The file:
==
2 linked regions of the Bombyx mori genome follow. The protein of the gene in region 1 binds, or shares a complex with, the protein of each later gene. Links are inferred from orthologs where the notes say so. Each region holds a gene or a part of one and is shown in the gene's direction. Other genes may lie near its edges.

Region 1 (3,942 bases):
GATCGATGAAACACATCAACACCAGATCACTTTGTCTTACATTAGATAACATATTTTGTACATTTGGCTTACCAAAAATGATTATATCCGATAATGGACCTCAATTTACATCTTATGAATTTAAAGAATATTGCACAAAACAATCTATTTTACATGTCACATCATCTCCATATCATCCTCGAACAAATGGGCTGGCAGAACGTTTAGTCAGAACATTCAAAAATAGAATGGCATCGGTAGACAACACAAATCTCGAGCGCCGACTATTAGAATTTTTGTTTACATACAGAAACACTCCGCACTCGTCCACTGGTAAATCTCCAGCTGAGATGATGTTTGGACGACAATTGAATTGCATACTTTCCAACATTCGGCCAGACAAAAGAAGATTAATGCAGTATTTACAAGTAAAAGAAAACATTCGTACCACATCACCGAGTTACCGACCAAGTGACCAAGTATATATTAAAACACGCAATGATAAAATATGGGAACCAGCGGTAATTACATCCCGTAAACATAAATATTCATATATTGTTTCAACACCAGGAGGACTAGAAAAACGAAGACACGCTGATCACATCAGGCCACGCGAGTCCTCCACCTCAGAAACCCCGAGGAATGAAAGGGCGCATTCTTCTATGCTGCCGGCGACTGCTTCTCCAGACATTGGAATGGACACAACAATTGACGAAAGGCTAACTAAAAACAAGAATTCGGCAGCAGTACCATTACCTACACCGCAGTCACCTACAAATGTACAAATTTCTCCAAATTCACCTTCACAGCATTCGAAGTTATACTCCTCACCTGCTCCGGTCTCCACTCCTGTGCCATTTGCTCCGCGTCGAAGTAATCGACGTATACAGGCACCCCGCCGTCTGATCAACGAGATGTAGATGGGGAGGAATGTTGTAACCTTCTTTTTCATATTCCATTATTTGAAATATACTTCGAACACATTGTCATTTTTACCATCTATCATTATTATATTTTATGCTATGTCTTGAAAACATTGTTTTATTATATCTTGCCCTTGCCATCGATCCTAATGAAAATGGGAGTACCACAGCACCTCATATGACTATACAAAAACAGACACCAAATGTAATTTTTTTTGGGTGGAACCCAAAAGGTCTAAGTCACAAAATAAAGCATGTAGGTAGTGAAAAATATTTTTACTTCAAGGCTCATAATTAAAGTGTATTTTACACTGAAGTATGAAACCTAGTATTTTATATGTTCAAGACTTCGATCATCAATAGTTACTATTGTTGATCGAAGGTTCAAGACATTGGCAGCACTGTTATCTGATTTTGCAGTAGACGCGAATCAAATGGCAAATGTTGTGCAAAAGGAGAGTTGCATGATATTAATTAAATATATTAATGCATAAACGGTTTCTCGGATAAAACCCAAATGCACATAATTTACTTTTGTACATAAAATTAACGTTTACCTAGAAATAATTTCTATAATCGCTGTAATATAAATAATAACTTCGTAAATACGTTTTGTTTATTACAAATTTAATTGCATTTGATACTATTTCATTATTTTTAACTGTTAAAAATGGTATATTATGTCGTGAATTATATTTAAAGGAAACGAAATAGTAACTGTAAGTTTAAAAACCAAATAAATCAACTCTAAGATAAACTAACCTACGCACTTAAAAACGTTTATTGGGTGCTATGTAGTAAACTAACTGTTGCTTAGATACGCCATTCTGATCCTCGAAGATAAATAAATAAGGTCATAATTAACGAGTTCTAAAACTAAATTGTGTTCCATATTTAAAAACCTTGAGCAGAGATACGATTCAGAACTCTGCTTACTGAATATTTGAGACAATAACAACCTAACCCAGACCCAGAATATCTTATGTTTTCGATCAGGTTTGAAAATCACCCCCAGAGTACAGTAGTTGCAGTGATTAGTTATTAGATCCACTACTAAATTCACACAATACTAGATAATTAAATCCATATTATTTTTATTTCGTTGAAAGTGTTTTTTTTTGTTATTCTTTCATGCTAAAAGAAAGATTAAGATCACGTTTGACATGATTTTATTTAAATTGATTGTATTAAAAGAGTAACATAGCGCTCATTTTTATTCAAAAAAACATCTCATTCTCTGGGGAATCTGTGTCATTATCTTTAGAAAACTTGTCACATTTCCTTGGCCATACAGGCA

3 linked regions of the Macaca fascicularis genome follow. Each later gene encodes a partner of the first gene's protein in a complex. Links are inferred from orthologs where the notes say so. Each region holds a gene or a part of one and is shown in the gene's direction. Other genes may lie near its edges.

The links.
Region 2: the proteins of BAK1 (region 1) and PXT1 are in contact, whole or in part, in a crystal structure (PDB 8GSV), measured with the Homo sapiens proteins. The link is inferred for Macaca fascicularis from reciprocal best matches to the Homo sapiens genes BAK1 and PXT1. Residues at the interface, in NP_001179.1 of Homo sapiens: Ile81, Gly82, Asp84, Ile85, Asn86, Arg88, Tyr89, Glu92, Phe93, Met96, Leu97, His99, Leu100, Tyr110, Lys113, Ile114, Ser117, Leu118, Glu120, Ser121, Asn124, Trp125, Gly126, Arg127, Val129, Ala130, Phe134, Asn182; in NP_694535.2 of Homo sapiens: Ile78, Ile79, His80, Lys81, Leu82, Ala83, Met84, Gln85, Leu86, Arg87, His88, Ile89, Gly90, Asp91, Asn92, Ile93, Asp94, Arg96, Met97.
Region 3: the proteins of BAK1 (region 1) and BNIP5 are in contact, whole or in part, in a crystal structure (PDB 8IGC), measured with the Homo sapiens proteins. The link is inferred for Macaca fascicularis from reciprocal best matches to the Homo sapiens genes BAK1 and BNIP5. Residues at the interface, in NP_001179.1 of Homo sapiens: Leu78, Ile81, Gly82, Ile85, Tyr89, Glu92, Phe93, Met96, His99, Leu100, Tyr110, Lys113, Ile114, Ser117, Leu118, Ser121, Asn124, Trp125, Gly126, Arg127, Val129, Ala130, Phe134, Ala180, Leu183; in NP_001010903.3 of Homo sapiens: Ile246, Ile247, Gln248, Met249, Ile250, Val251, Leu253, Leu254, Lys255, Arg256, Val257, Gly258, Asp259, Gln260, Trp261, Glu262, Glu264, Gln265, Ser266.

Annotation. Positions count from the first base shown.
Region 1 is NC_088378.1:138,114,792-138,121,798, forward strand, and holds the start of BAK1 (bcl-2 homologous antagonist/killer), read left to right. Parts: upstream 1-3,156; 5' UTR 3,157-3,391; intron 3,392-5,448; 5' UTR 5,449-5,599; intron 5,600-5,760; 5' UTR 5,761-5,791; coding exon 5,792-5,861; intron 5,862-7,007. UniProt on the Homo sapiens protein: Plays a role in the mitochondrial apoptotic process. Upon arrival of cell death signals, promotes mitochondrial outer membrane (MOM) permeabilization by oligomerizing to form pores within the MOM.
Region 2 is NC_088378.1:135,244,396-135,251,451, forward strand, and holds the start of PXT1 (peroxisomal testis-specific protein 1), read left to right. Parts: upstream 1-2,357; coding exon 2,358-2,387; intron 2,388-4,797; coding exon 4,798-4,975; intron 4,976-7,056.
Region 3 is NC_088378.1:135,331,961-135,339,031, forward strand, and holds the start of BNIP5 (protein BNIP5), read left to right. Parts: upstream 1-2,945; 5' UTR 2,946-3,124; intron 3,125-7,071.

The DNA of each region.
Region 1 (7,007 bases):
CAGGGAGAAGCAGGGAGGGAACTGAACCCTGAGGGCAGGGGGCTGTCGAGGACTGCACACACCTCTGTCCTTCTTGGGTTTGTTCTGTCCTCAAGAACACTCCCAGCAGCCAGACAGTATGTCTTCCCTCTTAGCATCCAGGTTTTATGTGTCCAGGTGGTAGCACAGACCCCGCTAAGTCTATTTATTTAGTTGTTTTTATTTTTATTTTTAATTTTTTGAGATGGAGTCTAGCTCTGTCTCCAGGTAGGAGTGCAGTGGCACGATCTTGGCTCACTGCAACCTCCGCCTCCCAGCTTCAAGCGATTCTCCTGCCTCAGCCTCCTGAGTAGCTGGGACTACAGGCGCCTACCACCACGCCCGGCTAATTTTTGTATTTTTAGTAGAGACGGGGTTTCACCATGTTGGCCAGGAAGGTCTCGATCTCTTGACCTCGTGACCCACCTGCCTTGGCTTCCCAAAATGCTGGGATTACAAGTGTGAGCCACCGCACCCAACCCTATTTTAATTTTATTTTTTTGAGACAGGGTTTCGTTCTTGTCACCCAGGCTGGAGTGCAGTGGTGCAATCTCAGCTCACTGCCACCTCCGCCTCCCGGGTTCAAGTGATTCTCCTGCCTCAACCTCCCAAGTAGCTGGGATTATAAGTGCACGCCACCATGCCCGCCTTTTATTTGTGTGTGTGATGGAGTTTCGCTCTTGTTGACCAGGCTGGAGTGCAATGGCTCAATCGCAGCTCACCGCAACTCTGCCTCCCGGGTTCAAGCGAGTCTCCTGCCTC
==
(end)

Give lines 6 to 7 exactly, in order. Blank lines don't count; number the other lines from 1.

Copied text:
Region 2: the proteins of BAK1 (region 1) and PXT1 are in contact, whole or in part, in a crystal structure (PDB 8GSV), measured with the Homo sapiens proteins. The link is inferred for Macaca fascicularis from reciprocal best matches to the Homo sapiens genes BAK1 and PXT1. Residues at the interface, in NP_001179.1 of Homo sapiens: Ile81, Gly82, Asp84, Ile85, Asn86, Arg88, Tyr89, Glu92, Phe93, Met96, Leu97, His99, Leu100, Tyr110, Lys113, Ile114, Ser117, Leu118, Glu120, Ser121, Asn124, Trp125, Gly126, Arg127, Val129, Ala130, Phe134, Asn182; in NP_694535.2 of Homo sapiens: Ile78, Ile79, His80, Lys81, Leu82, Ala83, Met84, Gln85, Leu86, Arg87, His88, Ile89, Gly90, Asp91, Asn92, Ile93, Asp94, Arg96, Met97.
Region 3: the proteins of BAK1 (region 1) and BNIP5 are in contact, whole or in part, in a crystal structure (PDB 8IGC), measured with the Homo sapiens proteins. The link is inferred for Macaca fascicularis from reciprocal best matches to the Homo sapiens genes BAK1 and BNIP5. Residues at the interface, in NP_001179.1 of Homo sapiens: Leu78, Ile81, Gly82, Ile85, Tyr89, Glu92, Phe93, Met96, His99, Leu100, Tyr110, Lys113, Ile114, Ser117, Leu118, Ser121, Asn124, Trp125, Gly126, Arg127, Val129, Ala130, Phe134, Ala180, Leu183; in NP_001010903.3 of Homo sapiens: Ile246, Ile247, Gln248, Met249, Ile250, Val251, Leu253, Leu254, Lys255, Arg256, Val257, Gly258, Asp259, Gln260, Trp261, Glu262, Glu264, Gln265, Ser266.